Amid a raging debate over proposed introduction of Genetically Modified (GM) Mustard, government’s scientific advisor Professor Ajay Sood said it is time for the country to adopt the technology which could help tide over future challenges of food security.
“GM Mustard can no longer be ignored. The problem is that the discourse over the technology has always been driven by emotions. But the debate over GM crops must be scientific, and not driven by fear or emotions, as it is happening now,” said the principal scientific advisor (PSA) to the Prime Minister at the 108th Indian Science Congress virtually inaugurated by PM Narendra Modi on Tuesday.
Batting for the new-age technology, which involves transferring new genes into an existing plant species to provide additional qualities, Dr Sood said it is time that the country looks at its long-term benefits. The GM crops could also help address the future challenges of food security, he added.
“Some have made emphatic remarks, without proof, about how these modified crops will impact the third or the fourth generation. The fears are well taken. But we do not realise that a lot of imported oil which we consume is derived from GM crops. We are okay, and healthy even after that. So, the problem is that the debate is running on fear,” said the senior scientist.
Several NGO and environmental groups have fiercely opposed the introduction of GM crops, terming the crops ‘hazardous and unsafe for humans’. The debate gathered steam after India’s biotechnology regulatory body under the environment ministry recommended the environmental release of GM mustard – DMH-11 for its seed production last October. This paved the way for its commercial cultivation under the supervision of Indian Council of Agricultural Research (ICAR).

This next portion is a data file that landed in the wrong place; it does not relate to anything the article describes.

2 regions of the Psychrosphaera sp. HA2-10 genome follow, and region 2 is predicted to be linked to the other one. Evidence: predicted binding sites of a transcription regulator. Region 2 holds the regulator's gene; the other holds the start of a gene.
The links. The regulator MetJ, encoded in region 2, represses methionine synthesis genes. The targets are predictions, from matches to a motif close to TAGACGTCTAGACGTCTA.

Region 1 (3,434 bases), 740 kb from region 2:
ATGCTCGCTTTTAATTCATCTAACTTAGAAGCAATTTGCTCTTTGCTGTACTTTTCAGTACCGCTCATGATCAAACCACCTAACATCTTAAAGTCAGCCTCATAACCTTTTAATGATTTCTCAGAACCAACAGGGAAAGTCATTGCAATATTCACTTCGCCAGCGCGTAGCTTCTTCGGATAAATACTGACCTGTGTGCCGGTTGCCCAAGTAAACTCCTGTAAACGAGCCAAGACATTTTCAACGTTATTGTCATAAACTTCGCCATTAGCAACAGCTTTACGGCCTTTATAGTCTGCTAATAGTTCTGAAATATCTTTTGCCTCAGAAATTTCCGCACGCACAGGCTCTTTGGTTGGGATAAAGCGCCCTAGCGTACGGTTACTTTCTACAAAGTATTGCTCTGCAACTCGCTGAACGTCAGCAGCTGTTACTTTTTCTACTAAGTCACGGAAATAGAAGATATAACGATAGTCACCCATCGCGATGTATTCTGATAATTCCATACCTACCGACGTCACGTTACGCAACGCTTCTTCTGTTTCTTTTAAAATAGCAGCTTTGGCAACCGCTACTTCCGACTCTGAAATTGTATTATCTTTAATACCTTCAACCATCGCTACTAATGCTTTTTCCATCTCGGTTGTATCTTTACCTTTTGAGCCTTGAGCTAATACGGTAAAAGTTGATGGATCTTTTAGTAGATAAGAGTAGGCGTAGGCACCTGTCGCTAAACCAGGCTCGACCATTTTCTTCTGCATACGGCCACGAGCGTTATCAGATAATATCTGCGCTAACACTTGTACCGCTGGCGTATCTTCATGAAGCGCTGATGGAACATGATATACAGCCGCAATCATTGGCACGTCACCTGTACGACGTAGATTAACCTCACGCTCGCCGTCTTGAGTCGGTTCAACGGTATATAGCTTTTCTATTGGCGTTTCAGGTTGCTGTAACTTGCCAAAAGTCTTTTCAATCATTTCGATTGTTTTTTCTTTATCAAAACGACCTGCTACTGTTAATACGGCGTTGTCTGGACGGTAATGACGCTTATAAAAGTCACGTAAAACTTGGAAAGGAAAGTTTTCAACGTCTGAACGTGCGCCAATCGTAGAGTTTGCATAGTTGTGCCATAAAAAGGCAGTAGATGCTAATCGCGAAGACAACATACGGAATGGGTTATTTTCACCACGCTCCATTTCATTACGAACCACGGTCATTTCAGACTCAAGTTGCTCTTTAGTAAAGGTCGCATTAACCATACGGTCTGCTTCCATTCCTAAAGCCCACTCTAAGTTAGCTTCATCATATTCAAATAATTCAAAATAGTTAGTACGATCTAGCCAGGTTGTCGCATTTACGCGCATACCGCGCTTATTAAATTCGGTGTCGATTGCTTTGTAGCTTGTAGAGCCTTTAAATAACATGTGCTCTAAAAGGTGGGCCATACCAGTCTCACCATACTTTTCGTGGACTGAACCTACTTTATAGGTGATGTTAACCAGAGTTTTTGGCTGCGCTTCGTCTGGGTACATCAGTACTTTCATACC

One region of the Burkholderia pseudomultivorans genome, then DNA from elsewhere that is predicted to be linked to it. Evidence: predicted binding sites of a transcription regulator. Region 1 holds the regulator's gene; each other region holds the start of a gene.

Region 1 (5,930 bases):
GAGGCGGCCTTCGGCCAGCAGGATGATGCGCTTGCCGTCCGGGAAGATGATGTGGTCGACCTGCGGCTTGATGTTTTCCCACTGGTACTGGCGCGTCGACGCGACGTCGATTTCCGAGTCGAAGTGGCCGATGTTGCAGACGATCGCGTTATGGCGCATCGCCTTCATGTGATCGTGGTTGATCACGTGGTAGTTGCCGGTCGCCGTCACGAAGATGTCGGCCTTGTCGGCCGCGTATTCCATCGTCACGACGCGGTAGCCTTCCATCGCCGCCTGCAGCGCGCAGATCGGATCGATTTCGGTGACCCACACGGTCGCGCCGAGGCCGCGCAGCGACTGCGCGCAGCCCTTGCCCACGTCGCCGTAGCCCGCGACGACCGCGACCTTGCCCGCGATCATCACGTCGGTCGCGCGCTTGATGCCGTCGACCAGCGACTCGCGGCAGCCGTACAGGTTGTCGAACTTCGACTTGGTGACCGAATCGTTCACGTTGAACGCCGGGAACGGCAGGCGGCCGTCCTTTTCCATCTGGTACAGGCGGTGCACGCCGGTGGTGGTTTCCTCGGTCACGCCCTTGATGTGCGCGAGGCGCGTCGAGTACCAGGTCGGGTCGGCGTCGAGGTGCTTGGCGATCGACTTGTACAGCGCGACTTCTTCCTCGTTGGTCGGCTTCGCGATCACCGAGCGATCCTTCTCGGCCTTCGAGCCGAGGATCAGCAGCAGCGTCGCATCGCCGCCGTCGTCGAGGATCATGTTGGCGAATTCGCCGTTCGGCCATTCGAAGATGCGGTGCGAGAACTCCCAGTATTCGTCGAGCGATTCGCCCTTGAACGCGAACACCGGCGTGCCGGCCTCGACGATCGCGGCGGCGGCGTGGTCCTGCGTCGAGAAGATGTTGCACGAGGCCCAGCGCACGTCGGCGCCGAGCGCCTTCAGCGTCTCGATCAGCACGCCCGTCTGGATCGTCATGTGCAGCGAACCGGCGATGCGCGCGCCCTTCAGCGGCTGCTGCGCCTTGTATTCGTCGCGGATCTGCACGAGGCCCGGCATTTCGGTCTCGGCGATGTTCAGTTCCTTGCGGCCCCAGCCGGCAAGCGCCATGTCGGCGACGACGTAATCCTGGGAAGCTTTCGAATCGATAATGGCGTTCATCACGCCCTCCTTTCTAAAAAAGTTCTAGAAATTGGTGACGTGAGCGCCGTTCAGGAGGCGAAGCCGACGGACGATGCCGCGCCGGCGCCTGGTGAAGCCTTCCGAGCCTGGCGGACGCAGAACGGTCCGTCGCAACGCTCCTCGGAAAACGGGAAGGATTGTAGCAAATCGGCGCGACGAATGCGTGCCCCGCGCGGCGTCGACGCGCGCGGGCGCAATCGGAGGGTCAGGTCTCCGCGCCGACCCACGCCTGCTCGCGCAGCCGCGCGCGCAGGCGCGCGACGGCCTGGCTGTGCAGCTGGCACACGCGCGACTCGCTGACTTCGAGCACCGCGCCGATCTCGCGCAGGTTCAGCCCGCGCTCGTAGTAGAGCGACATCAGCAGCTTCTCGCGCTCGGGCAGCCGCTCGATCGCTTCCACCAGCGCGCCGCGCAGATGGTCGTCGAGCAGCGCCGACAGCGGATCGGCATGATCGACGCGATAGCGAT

The hybrid Mustard – DMH-11 — was developed using two genes – barstar and barnase, which were isolated from a soil bacterium and used to genetically modify the indigenous variety to increase its yield. According to the government, its commercial cultivation could help India reduce its dependency on costly edible oil imports.
While scientists engaged in the process continue to assure that technology involved in producing the hybrid is “safe and effective”, the NGO groups have continued to rally again its cultivation. Concerns are rife over its biosafety and long-term impact on environment, human and the natural biodiversity. The technology adoption is also riddled with moral and ethical issues. There are also strong concerns over its herbicide-tolerant nature leading farmers to believe that they would still be required to spray harmful herbicides.
In 2007, India had placed Bt Brinjal under indefinite moratorium after similar opposition.
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